A Sirius patrol
consists of 6 dog sled teams, each conducting one trip in spring and one in
autumn. Trips typically last several months during which over a thousand
kilometers are covered.
All wildlife spotted by Sirius are recorded specifying date, species and location of the observation.
Based on these data, results of our study showed that climatic changes that have happened over the last four decades in the world's largest land-based protected area has pushed the optimal habitat for muskoxen northward really fast (see the figure below).
are accelerating since the turn of the century
The rate of change between 1981 and 2020 corresponded to 69-108 kilometers per decade, which is approximately the width of Sjælland every 10 years.
At the same time habitats in the south became increasingly sub-optimal.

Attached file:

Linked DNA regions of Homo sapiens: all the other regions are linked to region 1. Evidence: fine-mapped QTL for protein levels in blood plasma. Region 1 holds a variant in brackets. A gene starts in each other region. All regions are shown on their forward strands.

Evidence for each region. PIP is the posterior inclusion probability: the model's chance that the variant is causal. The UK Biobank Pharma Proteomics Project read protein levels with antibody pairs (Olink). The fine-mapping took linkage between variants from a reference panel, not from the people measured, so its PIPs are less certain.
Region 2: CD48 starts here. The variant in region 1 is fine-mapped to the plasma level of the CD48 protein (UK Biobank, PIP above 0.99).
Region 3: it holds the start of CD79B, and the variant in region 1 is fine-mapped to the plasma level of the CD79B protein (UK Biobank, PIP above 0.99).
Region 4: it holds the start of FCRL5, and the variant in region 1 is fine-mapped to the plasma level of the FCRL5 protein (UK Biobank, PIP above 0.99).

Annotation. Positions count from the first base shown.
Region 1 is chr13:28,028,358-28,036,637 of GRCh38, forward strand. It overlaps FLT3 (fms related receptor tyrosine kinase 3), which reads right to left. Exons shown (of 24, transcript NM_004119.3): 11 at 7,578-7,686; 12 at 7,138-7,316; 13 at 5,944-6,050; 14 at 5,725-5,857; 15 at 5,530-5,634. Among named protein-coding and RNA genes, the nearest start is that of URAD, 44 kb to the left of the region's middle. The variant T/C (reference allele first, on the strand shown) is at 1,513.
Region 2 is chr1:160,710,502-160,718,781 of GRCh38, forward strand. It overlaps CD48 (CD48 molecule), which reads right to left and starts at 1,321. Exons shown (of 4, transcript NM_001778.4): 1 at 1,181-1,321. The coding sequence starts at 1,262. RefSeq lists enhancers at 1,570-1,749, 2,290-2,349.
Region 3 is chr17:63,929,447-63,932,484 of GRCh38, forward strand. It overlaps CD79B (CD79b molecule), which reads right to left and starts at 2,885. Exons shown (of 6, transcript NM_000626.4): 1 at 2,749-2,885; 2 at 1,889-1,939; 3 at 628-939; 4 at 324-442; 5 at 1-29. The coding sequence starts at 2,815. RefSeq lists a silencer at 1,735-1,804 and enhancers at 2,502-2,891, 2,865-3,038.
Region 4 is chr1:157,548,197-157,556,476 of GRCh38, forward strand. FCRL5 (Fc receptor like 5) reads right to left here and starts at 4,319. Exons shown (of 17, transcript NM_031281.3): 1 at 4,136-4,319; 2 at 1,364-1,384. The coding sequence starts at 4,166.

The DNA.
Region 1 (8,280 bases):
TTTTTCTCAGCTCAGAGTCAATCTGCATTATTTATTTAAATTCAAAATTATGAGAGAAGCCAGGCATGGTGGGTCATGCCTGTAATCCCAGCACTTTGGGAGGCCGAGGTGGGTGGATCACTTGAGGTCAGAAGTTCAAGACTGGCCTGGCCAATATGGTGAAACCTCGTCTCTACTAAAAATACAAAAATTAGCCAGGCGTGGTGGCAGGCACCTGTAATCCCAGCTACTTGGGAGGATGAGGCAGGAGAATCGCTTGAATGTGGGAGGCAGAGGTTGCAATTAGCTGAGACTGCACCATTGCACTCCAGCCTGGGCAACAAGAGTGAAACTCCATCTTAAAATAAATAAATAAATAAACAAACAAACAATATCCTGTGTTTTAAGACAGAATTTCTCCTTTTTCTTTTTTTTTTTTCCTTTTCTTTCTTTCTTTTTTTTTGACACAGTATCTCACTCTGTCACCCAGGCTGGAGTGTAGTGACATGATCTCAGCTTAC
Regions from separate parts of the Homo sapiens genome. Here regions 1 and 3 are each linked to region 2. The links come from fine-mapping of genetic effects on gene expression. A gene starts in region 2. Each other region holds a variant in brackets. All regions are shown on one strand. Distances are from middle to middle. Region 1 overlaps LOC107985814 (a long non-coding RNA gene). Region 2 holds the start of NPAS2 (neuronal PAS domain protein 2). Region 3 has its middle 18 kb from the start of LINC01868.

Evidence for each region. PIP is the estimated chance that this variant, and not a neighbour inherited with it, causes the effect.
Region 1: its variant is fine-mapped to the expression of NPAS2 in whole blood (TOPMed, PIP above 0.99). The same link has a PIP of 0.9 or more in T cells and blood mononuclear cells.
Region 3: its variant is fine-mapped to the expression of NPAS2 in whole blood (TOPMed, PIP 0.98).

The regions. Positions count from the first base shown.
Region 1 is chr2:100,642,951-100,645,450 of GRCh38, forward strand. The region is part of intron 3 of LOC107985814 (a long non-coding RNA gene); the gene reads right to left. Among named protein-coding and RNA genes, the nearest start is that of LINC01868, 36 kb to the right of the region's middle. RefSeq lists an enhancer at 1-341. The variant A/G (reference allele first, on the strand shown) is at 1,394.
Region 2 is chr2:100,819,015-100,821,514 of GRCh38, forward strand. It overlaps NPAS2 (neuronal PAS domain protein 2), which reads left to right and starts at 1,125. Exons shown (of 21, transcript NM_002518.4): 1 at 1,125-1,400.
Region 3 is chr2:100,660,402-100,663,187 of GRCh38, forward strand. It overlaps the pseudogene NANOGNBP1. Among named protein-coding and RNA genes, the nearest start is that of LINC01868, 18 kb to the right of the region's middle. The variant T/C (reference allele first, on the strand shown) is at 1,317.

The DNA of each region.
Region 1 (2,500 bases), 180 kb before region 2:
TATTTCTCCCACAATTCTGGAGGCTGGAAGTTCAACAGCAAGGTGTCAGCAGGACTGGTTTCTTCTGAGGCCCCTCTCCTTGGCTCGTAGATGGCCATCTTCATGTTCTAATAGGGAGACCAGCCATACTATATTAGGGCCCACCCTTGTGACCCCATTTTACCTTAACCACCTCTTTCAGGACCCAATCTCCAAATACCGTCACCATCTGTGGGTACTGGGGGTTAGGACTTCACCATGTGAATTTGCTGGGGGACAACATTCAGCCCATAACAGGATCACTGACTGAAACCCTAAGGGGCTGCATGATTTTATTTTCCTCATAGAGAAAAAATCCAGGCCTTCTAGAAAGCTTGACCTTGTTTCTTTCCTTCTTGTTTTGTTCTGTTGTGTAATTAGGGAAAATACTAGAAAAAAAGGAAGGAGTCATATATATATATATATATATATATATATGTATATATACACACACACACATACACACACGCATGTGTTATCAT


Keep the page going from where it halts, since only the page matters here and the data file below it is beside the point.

The northward shift in habitat suitability happened even faster after the year 2000 when the temperature and weather started to get even more abnormal.
Compared to other areas and species around the world, this study highlights that muskoxen are experiencing some of the most extreme habitat shifts as a consequence of recent climate change.
Future climate will reshuffle species’ distribution
A logical follow-up question is then: what about future climate change?
How will the expected and continued warming during this century determine where muskoxen and other Arctic animals can live in the NGNP?
To try and answer these questions, we turned to the Sirius Dog Sled Patrol data again, this time also including observations of other charismatic Arctic species, such as the Arctic fox, Arctic hare, Arctic wolf, polar bear, rock ptarmigan, snow bunting and snowy owl.
The muskox will get company further north